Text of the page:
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Forum Category: PT Boats of WWII
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Forum Name: PT Boats - General
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Topic: Rough Seas
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This spring weather reminds me of some of we had on PT 242. I am not sure when monsoon season is in the Solomons but I know July and August 1944 the seas there were sometimes pretty rough. At that time we were patrolling New Britain and New Ireland out of the base at Green Island. That is over 100 miles of open seas to get to and from the patrol area which got mighty rough. I recall being underway and so rough that the only people on duty were the skipper at the wheel and the poor motor mac that had to be in the engine room. The rest of us were standing behind the charthouse for protection against the waves coming over the bow and hanging on to the radar mast and braces with knees bent to take the shock. ( I have had one knee replaced and need the other replaced) They would try different speeds for the best ride. Near top speed seemed the best. The boat would come out on top of a wave and leave the water as it would enter the wave trough. The engines would rev up as the screws came out of the water. Several times during that time we would leave the lagoon to go on patrol and hit the open seas and the section leader would send us back in to the base.- just too rough. Those Higgins boats were one tough boat. Some boats had broken struts but 242 never did.
At Green Island we tied up to buoys out in the lagoon. One night it was so windy that our buoy started dragging. There were no officers aboard so Bob Pratt ,Quartermaster, took charge, he was an excellent boat handler anyway. We wound up the engines and cut loose from the buoy and idled around in the dark lagoon for a while then finally tied up to the stern of a Ron 23 boat. Fortunately their buoy held the both of us. Such was life for a kid on a PT Boat.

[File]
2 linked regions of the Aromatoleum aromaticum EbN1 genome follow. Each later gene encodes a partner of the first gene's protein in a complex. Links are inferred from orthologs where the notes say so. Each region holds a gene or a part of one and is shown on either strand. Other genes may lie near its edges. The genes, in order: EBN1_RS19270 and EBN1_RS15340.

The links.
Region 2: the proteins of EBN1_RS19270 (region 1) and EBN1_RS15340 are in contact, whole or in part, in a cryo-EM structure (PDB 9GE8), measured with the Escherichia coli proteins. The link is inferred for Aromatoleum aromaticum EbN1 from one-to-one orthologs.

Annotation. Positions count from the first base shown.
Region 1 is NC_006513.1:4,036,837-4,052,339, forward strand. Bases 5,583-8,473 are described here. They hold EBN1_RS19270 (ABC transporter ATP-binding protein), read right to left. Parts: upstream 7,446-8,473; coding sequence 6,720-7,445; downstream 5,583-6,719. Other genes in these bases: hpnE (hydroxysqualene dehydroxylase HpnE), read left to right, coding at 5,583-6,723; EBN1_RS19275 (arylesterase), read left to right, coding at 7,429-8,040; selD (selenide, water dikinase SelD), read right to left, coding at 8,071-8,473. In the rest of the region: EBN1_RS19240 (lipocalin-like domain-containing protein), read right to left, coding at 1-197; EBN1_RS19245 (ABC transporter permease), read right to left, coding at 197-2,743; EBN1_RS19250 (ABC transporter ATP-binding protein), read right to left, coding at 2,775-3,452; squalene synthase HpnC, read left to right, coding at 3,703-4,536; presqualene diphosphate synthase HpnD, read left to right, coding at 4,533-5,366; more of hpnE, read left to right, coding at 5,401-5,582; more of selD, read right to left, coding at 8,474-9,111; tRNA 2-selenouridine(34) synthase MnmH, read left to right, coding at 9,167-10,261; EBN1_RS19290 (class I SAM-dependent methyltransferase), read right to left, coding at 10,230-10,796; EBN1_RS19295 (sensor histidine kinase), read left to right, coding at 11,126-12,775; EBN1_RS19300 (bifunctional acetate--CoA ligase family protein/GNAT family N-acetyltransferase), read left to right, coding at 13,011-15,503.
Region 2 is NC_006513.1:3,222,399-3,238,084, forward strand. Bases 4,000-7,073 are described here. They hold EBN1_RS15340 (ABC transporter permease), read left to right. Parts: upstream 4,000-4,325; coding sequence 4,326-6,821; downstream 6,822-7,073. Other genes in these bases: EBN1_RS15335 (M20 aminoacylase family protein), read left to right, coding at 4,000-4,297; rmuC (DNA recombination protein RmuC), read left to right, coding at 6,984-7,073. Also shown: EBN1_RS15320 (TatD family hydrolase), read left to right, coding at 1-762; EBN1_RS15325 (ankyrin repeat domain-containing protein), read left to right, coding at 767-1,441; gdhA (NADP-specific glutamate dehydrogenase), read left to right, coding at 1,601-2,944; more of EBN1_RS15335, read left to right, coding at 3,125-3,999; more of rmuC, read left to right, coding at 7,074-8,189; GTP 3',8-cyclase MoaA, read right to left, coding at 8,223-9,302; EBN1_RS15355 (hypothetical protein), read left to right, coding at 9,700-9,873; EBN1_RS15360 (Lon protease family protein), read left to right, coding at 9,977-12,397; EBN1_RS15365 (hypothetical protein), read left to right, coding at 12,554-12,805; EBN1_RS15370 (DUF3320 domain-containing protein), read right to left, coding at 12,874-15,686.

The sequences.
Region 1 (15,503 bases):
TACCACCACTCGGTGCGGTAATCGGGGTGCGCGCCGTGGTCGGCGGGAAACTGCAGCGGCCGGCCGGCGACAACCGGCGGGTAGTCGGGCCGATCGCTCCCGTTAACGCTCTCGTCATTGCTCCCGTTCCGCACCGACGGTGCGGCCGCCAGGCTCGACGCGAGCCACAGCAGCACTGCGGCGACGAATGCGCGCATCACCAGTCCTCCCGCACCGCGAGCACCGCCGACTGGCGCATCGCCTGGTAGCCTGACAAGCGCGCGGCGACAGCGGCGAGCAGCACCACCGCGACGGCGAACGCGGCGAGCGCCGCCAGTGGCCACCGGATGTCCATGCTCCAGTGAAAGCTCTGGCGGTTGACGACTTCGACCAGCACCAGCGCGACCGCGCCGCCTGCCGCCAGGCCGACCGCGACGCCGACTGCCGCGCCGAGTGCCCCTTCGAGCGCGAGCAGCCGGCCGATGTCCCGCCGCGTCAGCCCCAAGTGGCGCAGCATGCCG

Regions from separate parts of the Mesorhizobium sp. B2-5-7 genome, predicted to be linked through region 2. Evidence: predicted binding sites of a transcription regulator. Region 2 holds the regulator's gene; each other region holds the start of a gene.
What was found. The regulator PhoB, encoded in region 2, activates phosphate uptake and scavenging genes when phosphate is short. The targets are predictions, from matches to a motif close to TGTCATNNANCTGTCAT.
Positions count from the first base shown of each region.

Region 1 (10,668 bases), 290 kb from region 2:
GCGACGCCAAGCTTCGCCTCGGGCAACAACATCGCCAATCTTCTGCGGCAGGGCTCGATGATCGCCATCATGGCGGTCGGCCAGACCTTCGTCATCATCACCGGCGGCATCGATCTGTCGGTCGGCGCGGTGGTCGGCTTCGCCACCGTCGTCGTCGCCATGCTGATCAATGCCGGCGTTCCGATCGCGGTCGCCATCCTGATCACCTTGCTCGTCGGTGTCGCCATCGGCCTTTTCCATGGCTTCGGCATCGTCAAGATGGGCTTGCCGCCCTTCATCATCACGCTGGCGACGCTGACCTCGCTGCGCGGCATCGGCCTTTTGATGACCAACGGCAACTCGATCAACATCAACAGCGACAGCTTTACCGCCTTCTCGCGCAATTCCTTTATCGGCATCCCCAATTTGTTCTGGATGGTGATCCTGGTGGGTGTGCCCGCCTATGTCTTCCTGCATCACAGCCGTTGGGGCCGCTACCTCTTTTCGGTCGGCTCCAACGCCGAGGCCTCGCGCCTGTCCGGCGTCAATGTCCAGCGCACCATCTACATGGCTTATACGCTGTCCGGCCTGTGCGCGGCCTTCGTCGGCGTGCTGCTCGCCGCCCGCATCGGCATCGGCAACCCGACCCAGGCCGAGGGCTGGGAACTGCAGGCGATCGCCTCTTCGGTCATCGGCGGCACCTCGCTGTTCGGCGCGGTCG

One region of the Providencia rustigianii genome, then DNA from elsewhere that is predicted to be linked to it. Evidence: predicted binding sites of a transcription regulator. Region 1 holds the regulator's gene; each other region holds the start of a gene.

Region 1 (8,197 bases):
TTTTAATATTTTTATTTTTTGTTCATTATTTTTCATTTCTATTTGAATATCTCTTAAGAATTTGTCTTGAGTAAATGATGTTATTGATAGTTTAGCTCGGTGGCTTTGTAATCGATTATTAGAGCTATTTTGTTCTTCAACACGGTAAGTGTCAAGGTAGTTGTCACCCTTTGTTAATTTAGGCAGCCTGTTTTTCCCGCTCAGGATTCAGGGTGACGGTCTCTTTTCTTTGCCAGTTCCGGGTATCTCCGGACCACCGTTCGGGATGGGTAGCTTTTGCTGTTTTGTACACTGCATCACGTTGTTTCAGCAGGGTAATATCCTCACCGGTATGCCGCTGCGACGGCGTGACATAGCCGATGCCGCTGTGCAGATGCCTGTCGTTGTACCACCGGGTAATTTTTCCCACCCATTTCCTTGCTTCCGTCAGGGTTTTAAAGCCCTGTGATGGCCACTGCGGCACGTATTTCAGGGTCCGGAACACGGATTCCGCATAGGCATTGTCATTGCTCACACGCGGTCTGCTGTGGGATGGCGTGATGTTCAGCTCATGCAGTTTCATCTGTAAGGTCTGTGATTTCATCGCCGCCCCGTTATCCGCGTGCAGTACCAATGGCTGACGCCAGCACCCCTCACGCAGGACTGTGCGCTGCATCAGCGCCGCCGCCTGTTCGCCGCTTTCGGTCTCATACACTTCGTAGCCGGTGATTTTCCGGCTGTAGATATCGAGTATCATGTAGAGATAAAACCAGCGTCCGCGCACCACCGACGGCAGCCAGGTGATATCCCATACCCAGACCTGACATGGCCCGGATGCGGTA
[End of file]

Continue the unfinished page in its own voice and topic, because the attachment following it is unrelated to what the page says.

C. J. Willis

Posted By: CJ Willis | Posted on: Apr 11, 2013 - 3:36pm
Total Posts: 464 | Joined: Nov 5, 2006 - 5:02pm



Wow CJ these stories are amazing. Many nights I lay in bed trying to get to sleep as the wind howls outside at between 30 & 40mph and my mind drifts off to events like you described and I try to imagine what it must have been like.



Posted By: Roy Forbes | Posted on: Apr 11, 2013 - 3:42pm
Total Posts: 371 | Joined: Sep 5, 2012 - 4:57pm



I love these stories C.J., which is why I love the book you sent to me so much. It s one of the most complete diaries of one's time spent on PT BOATS that I have ever seen. I read it several times, because there are 151 pages of memories. I can't thank you enough for sending this to me. It gives me a real inside look at what it was like to be there.



Posted By: Frank Andruss | Posted on: Apr 11, 2013 - 4:15pm
Total Posts: 3964 | Joined: Feb 9, 2007 - 11:41am



h cj
know what you mean.we were half way to our patrol station onev night,.it got so bad we had to rerturn back to base. new ireland got a retrieve that night.i still walk like i am placing my feet/legs spaced apart foer the next step.
good story cj


earl richmond

Posted By: earl | Posted on: Apr 11, 2013 - 6:20pm
Total Posts: 197 | Joined: Oct 18, 2006 - 12:13pm



Thanks Earl for your memories, I bet you have plenty of rough sea stories...............



Posted By: Frank Andruss | Posted on: Apr 11, 2013 - 8:22pm
Total Posts: 3964 | Joined: Feb 9, 2007 - 11:41am